If your mother-in-law is the executor of the trust and has been charged with managing the estate according to the terms of the trust or her own wishes, it may be a long time before your wife sees any of that family money. With a sizable inheritance comes great responsibility and, oftentimes, greater egos. Don’t fall into the trap of spending money like you have special dispensation to run up bills regardless of the consequences.
First of all, you will make yourself dependent on your mother-in-law’s largesse if you end up struggling to pay back loans, especially now that interest rates are rising and look like they’re not going to do a U-turn anytime soon. She may not look kindly on you spending money with the expectation that she will distribute funds from the family trust. Doing so may even persuade her that you and your wife are not in a position to manage a large sum of money.
Second, it’s good practice to live within your means, and it also provides a good example for your children. They may or may not have to worry about money when they get older. This is a good window of opportunity for you to teach them about the value of money, how to budget and live within their means — before the family trust is eventually distributed and they come to believe they are financially secure for the rest of their lives.
“‘She may not look kindly on you spending money with the expectation that she will distribute funds from the family trust. Doing so may even persuade her that you and your wife are not in a position to manage a large sum of money.’”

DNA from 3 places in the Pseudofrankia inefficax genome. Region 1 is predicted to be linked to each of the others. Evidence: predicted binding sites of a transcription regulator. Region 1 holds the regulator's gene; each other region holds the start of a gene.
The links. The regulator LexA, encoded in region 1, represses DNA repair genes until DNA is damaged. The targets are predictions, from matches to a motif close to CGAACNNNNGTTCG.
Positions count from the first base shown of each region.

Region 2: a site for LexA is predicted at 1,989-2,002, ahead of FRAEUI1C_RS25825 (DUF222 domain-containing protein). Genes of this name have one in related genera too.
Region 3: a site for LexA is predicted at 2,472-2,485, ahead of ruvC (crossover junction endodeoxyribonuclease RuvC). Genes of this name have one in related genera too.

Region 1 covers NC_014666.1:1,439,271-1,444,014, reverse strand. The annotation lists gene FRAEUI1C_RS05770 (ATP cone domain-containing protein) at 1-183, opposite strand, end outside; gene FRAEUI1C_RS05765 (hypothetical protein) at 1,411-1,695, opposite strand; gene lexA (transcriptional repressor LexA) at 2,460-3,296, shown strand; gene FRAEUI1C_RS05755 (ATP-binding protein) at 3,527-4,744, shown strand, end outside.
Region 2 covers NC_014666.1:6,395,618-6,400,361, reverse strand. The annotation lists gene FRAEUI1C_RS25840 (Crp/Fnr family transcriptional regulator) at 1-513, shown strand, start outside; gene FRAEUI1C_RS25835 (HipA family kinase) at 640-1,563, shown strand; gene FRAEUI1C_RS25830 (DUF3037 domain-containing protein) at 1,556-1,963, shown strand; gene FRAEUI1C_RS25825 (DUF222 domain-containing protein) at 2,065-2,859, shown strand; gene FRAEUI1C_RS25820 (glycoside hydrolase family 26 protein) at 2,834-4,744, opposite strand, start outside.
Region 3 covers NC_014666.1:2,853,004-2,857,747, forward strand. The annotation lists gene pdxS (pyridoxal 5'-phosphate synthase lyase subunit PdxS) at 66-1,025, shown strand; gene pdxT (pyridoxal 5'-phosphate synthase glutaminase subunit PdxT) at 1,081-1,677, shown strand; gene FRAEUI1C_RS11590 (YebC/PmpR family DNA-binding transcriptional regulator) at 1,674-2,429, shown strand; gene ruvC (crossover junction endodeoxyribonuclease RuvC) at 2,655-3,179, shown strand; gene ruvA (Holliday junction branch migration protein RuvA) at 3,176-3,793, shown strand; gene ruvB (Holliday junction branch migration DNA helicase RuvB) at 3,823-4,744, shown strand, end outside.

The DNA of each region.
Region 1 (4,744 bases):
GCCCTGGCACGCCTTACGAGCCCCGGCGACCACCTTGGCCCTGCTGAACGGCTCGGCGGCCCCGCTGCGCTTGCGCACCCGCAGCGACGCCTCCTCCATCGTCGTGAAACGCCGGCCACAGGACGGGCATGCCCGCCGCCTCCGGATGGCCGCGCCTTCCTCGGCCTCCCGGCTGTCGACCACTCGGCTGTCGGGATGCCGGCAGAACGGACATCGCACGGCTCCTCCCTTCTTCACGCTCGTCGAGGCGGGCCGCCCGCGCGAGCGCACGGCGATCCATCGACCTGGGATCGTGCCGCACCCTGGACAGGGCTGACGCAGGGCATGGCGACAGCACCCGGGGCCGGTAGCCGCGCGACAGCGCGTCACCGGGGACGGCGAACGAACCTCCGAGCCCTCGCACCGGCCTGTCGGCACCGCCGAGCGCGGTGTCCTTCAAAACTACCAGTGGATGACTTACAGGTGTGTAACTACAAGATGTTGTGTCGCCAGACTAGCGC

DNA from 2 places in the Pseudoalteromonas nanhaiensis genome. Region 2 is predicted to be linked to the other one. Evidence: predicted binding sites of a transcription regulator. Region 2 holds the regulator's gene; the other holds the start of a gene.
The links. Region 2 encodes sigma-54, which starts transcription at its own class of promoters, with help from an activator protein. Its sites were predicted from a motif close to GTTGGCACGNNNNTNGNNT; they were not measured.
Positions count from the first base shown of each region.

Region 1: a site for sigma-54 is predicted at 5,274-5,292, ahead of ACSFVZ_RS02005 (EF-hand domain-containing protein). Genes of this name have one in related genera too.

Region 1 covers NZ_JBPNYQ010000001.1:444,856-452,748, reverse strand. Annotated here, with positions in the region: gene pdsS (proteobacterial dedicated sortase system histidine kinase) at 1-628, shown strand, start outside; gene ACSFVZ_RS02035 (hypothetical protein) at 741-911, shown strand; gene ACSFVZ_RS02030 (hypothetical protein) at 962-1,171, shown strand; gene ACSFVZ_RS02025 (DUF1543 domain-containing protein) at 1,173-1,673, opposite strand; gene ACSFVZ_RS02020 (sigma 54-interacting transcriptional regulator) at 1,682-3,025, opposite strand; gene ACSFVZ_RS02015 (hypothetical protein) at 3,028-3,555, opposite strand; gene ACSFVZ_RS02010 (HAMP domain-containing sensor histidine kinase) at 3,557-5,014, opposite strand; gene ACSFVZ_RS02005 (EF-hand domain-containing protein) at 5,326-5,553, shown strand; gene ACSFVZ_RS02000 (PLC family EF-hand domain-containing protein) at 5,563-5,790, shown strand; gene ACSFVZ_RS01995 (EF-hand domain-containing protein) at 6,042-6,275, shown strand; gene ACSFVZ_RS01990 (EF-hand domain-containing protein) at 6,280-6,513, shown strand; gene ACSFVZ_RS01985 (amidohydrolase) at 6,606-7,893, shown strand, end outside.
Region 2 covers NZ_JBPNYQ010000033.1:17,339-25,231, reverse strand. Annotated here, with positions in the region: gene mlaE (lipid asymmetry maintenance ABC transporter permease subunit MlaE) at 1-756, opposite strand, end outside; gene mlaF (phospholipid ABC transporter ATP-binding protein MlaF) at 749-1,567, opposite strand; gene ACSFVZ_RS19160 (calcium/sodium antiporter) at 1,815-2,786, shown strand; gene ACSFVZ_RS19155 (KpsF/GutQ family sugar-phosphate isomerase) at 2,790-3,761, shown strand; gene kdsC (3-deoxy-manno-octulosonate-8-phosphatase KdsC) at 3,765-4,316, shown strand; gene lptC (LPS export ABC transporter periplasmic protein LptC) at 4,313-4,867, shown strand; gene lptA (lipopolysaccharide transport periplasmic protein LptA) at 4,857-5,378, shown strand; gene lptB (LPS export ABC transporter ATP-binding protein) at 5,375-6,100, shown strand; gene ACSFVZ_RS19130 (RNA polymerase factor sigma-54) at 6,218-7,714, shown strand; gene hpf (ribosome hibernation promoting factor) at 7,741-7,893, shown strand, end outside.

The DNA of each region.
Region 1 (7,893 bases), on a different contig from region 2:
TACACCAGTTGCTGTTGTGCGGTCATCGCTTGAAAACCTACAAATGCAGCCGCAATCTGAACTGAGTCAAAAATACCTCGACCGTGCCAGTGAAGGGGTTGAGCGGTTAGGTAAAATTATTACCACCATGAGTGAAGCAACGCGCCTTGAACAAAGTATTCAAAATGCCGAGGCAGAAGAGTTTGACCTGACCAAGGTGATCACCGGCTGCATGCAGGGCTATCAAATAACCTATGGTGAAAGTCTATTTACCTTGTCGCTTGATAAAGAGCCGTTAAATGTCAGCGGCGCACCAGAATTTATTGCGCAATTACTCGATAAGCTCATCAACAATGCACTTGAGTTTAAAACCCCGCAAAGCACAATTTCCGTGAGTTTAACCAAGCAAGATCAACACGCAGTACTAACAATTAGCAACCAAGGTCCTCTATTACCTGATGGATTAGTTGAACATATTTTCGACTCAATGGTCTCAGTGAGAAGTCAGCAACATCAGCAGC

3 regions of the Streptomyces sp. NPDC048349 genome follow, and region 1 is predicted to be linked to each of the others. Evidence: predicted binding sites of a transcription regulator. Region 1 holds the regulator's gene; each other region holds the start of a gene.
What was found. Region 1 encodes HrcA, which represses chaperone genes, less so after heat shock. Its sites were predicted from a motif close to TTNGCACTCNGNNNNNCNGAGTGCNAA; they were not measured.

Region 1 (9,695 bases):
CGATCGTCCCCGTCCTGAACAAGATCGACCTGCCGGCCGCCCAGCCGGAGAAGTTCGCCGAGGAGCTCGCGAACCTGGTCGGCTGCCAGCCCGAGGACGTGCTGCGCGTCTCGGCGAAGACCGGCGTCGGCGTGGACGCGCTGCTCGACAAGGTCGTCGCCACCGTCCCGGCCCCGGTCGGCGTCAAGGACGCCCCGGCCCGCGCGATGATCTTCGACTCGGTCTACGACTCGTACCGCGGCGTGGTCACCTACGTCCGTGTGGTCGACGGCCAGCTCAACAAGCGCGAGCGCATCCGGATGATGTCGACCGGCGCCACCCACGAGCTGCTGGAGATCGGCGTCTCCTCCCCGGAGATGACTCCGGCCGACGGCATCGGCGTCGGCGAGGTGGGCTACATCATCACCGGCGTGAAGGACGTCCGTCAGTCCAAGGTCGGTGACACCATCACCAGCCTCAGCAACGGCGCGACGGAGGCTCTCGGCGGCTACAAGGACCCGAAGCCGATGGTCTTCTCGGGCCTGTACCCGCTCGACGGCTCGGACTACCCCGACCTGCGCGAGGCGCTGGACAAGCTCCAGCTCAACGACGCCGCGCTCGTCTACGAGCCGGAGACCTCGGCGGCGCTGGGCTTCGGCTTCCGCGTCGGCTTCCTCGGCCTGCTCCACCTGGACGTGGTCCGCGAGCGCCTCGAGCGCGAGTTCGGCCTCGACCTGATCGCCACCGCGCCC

This is not a unique dilemma — or rather, privilege. Roughly $70 trillion will be transferred to younger generations over the next 25 years, according to a recent report from Cerulli Associates, a research and consulting firm specializing in asset-management and -distribution trends. Chayce Horton, an analyst at Cerulli, refers — somewhat gauchely, perhaps — to the recipients of such windfalls as “winners of wallet share.” It’s better than lucky muckers, I guess.
Still, Horton also wrote, “Extending interfamily relationships to involve the entire range of stakeholders rather than just the current controllers of that wealth will create a greater sense of responsibility and inclusion among heirs that will help in the likely case that more complex discussions about management of the family’s wealth occur in the future.” If your mother-in-law is dangling a carrot, you can teach your children the value of carrots.
Another caveat: Any money your wife receives will legally belong to her under New York law. Inheritance is regarded as separate — not as community property. Let’s say she receives $10 million at some point in the future. If the state of your marriage were to change, or she changes or you change, you would not be entitled to any of it under the law. That inherited money is your wife’s to keep. Whether you stay together forever or split up, it’s technically not your money.
New York is an expensive city to live in, but you earn roughly four times the median household income, so you’re already ahead. I understand that it feels exciting to spend money and live large and to have the sense that you are blessed by the money gods. But if you are already in the red, it’s a bad omen of things to come. I refer you to the cautionary tale of the wife and the woodcutter and their three wishes.
You can email The Moneyist with any financial and ethical questions at [email protected], and follow Quentin Fottrell on Twitter.